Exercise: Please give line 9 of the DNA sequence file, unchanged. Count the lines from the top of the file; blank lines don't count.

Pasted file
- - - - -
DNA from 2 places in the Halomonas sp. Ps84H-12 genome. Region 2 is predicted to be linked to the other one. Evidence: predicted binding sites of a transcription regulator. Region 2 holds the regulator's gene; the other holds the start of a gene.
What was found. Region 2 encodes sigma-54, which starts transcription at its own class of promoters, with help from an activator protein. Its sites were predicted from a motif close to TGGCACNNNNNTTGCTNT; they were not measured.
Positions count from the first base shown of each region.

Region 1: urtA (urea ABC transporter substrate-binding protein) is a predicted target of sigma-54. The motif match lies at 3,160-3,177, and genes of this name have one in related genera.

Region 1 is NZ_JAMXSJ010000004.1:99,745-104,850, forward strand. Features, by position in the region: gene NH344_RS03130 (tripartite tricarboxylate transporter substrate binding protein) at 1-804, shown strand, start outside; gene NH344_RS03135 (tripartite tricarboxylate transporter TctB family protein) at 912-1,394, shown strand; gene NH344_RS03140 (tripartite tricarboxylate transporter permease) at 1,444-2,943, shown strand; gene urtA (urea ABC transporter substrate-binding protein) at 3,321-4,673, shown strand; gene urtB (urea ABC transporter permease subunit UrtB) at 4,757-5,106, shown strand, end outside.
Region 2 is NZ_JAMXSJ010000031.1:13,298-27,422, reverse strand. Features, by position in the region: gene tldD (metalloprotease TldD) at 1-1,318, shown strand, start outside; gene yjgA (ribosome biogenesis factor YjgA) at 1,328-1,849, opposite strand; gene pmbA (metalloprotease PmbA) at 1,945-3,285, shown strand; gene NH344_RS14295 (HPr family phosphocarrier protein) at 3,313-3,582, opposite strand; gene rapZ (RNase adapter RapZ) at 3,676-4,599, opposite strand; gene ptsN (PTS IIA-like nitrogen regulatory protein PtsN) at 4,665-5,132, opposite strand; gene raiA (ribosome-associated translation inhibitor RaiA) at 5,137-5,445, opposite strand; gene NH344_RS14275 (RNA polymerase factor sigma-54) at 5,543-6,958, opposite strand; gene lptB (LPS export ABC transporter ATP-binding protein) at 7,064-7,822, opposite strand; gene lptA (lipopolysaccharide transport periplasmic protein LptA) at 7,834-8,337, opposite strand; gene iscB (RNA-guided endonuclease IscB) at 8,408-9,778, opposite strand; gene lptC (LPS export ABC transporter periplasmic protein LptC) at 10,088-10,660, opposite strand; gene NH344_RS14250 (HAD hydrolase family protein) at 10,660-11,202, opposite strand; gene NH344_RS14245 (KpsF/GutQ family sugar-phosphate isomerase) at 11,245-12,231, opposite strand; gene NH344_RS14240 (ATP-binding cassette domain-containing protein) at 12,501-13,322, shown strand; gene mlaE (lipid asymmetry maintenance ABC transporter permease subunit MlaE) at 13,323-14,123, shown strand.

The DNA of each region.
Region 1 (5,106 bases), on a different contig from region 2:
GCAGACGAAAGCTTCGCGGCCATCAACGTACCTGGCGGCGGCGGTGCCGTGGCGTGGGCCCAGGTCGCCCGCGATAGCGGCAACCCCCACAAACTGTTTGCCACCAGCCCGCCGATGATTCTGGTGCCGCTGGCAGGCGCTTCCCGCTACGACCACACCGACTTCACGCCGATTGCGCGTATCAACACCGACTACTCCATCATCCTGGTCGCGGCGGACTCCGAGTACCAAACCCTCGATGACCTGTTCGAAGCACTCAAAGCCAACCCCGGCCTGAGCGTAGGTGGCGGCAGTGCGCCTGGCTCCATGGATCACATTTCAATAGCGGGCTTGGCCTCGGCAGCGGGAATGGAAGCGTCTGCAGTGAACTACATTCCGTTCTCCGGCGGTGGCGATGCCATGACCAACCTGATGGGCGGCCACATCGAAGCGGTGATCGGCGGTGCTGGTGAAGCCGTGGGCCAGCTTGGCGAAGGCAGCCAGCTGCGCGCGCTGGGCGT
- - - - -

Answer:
GCAGACGAAAGCTTCGCGGCCATCAACGTACCTGGCGGCGGCGGTGCCGTGGCGTGGGCCCAGGTCGCCCGCGATAGCGGCAACCCCCACAAACTGTTTGCCACCAGCCCGCCGATGATTCTGGTGCCGCTGGCAGGCGCTTCCCGCTACGACCACACCGACTTCACGCCGATTGCGCGTATCAACACCGACTACTCCATCATCCTGGTCGCGGCGGACTCCGAGTACCAAACCCTCGATGACCTGTTCGAAGCACTCAAAGCCAACCCCGGCCTGAGCGTAGGTGGCGGCAGTGCGCCTGGCTCCATGGATCACATTTCAATAGCGGGCTTGGCCTCGGCAGCGGGAATGGAAGCGTCTGCAGTGAACTACATTCCGTTCTCCGGCGGTGGCGATGCCATGACCAACCTGATGGGCGGCCACATCGAAGCGGTGATCGGCGGTGCTGGTGAAGCCGTGGGCCAGCTTGGCGAAGGCAGCCAGCTGCGCGCGCTGGGCGT